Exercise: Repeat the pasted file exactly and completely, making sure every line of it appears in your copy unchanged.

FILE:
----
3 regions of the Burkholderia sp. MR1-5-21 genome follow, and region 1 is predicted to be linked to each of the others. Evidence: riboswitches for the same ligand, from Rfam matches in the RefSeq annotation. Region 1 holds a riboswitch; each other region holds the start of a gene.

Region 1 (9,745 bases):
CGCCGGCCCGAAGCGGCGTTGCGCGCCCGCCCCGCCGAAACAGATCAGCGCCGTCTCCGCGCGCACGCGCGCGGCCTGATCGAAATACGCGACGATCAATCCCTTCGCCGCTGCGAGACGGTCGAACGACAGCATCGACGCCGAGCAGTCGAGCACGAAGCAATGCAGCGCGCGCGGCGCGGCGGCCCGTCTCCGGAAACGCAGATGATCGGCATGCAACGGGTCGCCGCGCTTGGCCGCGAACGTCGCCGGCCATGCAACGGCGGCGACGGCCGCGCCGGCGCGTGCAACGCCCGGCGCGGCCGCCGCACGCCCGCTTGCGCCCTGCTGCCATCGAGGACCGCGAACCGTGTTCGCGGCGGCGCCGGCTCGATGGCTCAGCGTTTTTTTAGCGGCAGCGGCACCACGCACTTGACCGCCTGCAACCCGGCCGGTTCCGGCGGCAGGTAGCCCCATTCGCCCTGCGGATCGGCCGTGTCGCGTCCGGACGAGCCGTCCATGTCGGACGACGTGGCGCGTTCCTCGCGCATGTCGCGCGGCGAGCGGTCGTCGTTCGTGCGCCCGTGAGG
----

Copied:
3 regions of the Burkholderia sp. MR1-5-21 genome follow, and region 1 is predicted to be linked to each of the others. Evidence: riboswitches for the same ligand, from Rfam matches in the RefSeq annotation. Region 1 holds a riboswitch; each other region holds the start of a gene.

Region 1 (9,745 bases):
CGCCGGCCCGAAGCGGCGTTGCGCGCCCGCCCCGCCGAAACAGATCAGCGCCGTCTCCGCGCGCACGCGCGCGGCCTGATCGAAATACGCGACGATCAATCCCTTCGCCGCTGCGAGACGGTCGAACGACAGCATCGACGCCGAGCAGTCGAGCACGAAGCAATGCAGCGCGCGCGGCGCGGCGGCCCGTCTCCGGAAACGCAGATGATCGGCATGCAACGGGTCGCCGCGCTTGGCCGCGAACGTCGCCGGCCATGCAACGGCGGCGACGGCCGCGCCGGCGCGTGCAACGCCCGGCGCGGCCGCCGCACGCCCGCTTGCGCCCTGCTGCCATCGAGGACCGCGAACCGTGTTCGCGGCGGCGCCGGCTCGATGGCTCAGCGTTTTTTTAGCGGCAGCGGCACCACGCACTTGACCGCCTGCAACCCGGCCGGTTCCGGCGGCAGGTAGCCCCATTCGCCCTGCGGATCGGCCGTGTCGCGTCCGGACGAGCCGTCCATGTCGGACGACGTGGCGCGTTCCTCGCGCATGTCGCGCGGCGAGCGGTCGTCGTTCGTGCGCCCGTGAGG